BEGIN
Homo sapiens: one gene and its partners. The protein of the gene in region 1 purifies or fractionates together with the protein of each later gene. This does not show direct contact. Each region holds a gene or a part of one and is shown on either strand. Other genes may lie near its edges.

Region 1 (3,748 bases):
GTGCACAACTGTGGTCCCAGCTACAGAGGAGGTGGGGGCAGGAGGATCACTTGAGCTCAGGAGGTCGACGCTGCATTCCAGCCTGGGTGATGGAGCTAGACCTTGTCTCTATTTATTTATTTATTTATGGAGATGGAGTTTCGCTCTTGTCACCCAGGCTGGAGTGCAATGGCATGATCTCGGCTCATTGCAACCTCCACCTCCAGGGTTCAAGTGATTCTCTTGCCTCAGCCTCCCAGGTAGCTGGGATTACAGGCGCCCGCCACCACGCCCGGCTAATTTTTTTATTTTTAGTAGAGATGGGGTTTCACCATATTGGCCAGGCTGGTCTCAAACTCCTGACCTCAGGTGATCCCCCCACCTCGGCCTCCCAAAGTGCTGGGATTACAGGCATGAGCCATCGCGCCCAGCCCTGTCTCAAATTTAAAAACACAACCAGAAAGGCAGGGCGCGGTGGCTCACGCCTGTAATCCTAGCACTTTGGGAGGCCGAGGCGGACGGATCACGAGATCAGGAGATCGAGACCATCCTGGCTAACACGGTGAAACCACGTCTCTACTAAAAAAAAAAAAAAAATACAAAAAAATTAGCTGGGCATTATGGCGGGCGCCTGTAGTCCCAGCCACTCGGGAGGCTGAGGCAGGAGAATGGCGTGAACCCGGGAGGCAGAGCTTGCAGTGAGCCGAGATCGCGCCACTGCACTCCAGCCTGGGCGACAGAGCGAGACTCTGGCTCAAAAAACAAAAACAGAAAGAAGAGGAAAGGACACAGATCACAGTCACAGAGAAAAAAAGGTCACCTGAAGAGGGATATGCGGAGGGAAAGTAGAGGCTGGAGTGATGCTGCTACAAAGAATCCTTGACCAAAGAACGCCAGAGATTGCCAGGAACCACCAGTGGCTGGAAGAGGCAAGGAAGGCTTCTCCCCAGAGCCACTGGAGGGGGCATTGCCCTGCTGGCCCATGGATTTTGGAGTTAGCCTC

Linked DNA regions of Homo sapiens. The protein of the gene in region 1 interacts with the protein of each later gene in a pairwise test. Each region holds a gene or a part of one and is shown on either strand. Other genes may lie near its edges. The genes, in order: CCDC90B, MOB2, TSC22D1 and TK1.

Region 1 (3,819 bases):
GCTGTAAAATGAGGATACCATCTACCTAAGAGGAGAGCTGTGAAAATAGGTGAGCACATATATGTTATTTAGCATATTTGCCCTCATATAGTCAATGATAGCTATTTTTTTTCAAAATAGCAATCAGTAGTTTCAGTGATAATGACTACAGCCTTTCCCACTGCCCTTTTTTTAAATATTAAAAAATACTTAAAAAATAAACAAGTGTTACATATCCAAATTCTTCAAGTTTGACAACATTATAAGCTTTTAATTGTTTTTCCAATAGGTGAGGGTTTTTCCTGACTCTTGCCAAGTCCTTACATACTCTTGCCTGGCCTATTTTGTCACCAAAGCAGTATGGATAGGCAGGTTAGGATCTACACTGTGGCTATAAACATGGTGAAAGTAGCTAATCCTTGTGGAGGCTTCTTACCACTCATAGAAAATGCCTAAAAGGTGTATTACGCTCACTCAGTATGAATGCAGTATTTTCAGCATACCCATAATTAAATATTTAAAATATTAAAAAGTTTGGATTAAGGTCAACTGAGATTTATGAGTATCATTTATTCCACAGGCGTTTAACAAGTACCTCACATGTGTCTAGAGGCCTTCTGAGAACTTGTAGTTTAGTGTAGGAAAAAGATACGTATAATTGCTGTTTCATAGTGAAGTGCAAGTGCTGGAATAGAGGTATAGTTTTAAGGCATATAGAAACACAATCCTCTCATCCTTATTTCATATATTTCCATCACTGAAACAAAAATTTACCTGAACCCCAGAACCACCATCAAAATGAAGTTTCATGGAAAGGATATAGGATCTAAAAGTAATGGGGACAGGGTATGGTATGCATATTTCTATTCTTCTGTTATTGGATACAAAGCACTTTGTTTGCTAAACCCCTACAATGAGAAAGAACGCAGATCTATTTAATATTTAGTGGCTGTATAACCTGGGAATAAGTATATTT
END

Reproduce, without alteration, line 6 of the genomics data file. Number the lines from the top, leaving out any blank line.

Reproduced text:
GCTGTAAAATGAGGATACCATCTACCTAAGAGGAGAGCTGTGAAAATAGGTGAGCACATATATGTTATTTAGCATATTTGCCCTCATATAGTCAATGATAGCTATTTTTTTTCAAAATAGCAATCAGTAGTTTCAGTGATAATGACTACAGCCTTTCCCACTGCCCTTTTTTTAAATATTAAAAAATACTTAAAAAATAAACAAGTGTTACATATCCAAATTCTTCAAGTTTGACAACATTATAAGCTTTTAATTGTTTTTCCAATAGGTGAGGGTTTTTCCTGACTCTTGCCAAGTCCTTACATACTCTTGCCTGGCCTATTTTGTCACCAAAGCAGTATGGATAGGCAGGTTAGGATCTACACTGTGGCTATAAACATGGTGAAAGTAGCTAATCCTTGTGGAGGCTTCTTACCACTCATAGAAAATGCCTAAAAGGTGTATTACGCTCACTCAGTATGAATGCAGTATTTTCAGCATACCCATAATTAAATATTTAAAATATTAAAAAGTTTGGATTAAGGTCAACTGAGATTTATGAGTATCATTTATTCCACAGGCGTTTAACAAGTACCTCACATGTGTCTAGAGGCCTTCTGAGAACTTGTAGTTTAGTGTAGGAAAAAGATACGTATAATTGCTGTTTCATAGTGAAGTGCAAGTGCTGGAATAGAGGTATAGTTTTAAGGCATATAGAAACACAATCCTCTCATCCTTATTTCATATATTTCCATCACTGAAACAAAAATTTACCTGAACCCCAGAACCACCATCAAAATGAAGTTTCATGGAAAGGATATAGGATCTAAAAGTAATGGGGACAGGGTATGGTATGCATATTTCTATTCTTCTGTTATTGGATACAAAGCACTTTGTTTGCTAAACCCCTACAATGAGAAAGAACGCAGATCTATTTAATATTTAGTGGCTGTATAACCTGGGAATAAGTATATTT